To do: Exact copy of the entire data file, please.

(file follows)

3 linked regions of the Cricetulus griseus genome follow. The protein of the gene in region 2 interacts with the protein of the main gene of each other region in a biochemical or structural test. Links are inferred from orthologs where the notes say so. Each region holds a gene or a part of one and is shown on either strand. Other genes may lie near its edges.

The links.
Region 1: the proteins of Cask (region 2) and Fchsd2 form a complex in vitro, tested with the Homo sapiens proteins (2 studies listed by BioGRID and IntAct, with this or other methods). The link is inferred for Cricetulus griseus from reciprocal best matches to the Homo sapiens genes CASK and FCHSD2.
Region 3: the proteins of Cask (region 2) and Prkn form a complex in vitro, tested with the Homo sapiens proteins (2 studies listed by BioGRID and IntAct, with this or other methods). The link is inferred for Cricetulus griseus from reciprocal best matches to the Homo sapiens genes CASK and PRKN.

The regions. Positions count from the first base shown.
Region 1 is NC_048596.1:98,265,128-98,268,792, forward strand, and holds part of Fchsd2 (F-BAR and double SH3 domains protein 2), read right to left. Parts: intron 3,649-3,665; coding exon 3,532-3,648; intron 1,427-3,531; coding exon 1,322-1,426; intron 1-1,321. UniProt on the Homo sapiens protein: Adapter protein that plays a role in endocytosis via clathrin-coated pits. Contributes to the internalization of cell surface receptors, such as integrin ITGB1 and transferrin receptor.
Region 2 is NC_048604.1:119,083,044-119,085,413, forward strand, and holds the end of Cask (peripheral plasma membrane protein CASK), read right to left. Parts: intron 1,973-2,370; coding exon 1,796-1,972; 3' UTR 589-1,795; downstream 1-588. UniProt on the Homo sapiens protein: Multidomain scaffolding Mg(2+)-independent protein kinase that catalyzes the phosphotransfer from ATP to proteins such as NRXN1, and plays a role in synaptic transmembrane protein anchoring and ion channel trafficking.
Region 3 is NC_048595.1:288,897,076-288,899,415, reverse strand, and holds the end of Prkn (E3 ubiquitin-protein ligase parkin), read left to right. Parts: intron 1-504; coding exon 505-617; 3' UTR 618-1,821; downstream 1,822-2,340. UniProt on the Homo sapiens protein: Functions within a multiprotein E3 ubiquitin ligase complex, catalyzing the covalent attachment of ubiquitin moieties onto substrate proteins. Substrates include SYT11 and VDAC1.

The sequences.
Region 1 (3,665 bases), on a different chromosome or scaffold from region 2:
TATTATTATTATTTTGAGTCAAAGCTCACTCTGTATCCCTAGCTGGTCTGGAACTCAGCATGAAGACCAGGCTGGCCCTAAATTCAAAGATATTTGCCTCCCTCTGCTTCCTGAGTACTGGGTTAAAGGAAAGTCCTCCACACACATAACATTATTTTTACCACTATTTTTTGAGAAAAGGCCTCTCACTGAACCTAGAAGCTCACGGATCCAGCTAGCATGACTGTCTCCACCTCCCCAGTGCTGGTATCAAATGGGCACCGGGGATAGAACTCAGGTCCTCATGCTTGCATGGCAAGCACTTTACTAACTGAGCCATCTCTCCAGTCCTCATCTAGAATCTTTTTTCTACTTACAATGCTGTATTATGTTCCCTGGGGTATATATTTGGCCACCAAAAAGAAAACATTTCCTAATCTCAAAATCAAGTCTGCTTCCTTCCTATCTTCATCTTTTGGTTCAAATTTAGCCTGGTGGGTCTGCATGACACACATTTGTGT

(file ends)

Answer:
3 linked regions of the Cricetulus griseus genome follow. The protein of the gene in region 2 interacts with the protein of the main gene of each other region in a biochemical or structural test. Links are inferred from orthologs where the notes say so. Each region holds a gene or a part of one and is shown on either strand. Other genes may lie near its edges.

The links.
Region 1: the proteins of Cask (region 2) and Fchsd2 form a complex in vitro, tested with the Homo sapiens proteins (2 studies listed by BioGRID and IntAct, with this or other methods). The link is inferred for Cricetulus griseus from reciprocal best matches to the Homo sapiens genes CASK and FCHSD2.
Region 3: the proteins of Cask (region 2) and Prkn form a complex in vitro, tested with the Homo sapiens proteins (2 studies listed by BioGRID and IntAct, with this or other methods). The link is inferred for Cricetulus griseus from reciprocal best matches to the Homo sapiens genes CASK and PRKN.

The regions. Positions count from the first base shown.
Region 1 is NC_048596.1:98,265,128-98,268,792, forward strand, and holds part of Fchsd2 (F-BAR and double SH3 domains protein 2), read right to left. Parts: intron 3,649-3,665; coding exon 3,532-3,648; intron 1,427-3,531; coding exon 1,322-1,426; intron 1-1,321. UniProt on the Homo sapiens protein: Adapter protein that plays a role in endocytosis via clathrin-coated pits. Contributes to the internalization of cell surface receptors, such as integrin ITGB1 and transferrin receptor.
Region 2 is NC_048604.1:119,083,044-119,085,413, forward strand, and holds the end of Cask (peripheral plasma membrane protein CASK), read right to left. Parts: intron 1,973-2,370; coding exon 1,796-1,972; 3' UTR 589-1,795; downstream 1-588. UniProt on the Homo sapiens protein: Multidomain scaffolding Mg(2+)-independent protein kinase that catalyzes the phosphotransfer from ATP to proteins such as NRXN1, and plays a role in synaptic transmembrane protein anchoring and ion channel trafficking.
Region 3 is NC_048595.1:288,897,076-288,899,415, reverse strand, and holds the end of Prkn (E3 ubiquitin-protein ligase parkin), read left to right. Parts: intron 1-504; coding exon 505-617; 3' UTR 618-1,821; downstream 1,822-2,340. UniProt on the Homo sapiens protein: Functions within a multiprotein E3 ubiquitin ligase complex, catalyzing the covalent attachment of ubiquitin moieties onto substrate proteins. Substrates include SYT11 and VDAC1.

The sequences.
Region 1 (3,665 bases), on a different chromosome or scaffold from region 2:
TATTATTATTATTTTGAGTCAAAGCTCACTCTGTATCCCTAGCTGGTCTGGAACTCAGCATGAAGACCAGGCTGGCCCTAAATTCAAAGATATTTGCCTCCCTCTGCTTCCTGAGTACTGGGTTAAAGGAAAGTCCTCCACACACATAACATTATTTTTACCACTATTTTTTGAGAAAAGGCCTCTCACTGAACCTAGAAGCTCACGGATCCAGCTAGCATGACTGTCTCCACCTCCCCAGTGCTGGTATCAAATGGGCACCGGGGATAGAACTCAGGTCCTCATGCTTGCATGGCAAGCACTTTACTAACTGAGCCATCTCTCCAGTCCTCATCTAGAATCTTTTTTCTACTTACAATGCTGTATTATGTTCCCTGGGGTATATATTTGGCCACCAAAAAGAAAACATTTCCTAATCTCAAAATCAAGTCTGCTTCCTTCCTATCTTCATCTTTTGGTTCAAATTTAGCCTGGTGGGTCTGCATGACACACATTTGTGT